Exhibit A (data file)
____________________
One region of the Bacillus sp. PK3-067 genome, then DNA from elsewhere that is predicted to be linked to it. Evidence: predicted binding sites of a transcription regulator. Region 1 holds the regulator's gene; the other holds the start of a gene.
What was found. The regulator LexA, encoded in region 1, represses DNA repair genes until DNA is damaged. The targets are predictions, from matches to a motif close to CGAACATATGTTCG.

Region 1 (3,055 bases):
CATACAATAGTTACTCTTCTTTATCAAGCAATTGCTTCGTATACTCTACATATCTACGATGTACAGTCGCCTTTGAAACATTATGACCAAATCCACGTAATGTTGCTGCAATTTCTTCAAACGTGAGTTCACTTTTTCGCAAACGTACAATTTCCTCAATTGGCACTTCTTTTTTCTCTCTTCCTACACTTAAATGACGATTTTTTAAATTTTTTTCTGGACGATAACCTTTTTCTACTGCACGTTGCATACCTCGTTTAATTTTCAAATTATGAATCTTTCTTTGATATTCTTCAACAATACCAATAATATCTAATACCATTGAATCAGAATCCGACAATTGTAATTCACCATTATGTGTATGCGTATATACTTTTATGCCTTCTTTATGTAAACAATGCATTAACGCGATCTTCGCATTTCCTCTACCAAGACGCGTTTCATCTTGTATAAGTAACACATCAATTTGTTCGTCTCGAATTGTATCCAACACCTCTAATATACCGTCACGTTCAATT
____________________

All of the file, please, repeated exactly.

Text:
One region of the Bacillus sp. PK3-067 genome, then DNA from elsewhere that is predicted to be linked to it. Evidence: predicted binding sites of a transcription regulator. Region 1 holds the regulator's gene; the other holds the start of a gene.
What was found. The regulator LexA, encoded in region 1, represses DNA repair genes until DNA is damaged. The targets are predictions, from matches to a motif close to CGAACATATGTTCG.

Region 1 (3,055 bases):
CATACAATAGTTACTCTTCTTTATCAAGCAATTGCTTCGTATACTCTACATATCTACGATGTACAGTCGCCTTTGAAACATTATGACCAAATCCACGTAATGTTGCTGCAATTTCTTCAAACGTGAGTTCACTTTTTCGCAAACGTACAATTTCCTCAATTGGCACTTCTTTTTTCTCTCTTCCTACACTTAAATGACGATTTTTTAAATTTTTTTCTGGACGATAACCTTTTTCTACTGCACGTTGCATACCTCGTTTAATTTTCAAATTATGAATCTTTCTTTGATATTCTTCAACAATACCAATAATATCTAATACCATTGAATCAGAATCCGACAATTGTAATTCACCATTATGTGTATGCGTATATACTTTTATGCCTTCTTTATGTAAACAATGCATTAACGCGATCTTCGCATTTCCTCTACCAAGACGCGTTTCATCTTGTATAAGTAACACATCAATTTGTTCGTCTCGAATTGTATCCAACACCTCTAATATACCGTCACGTTCAATT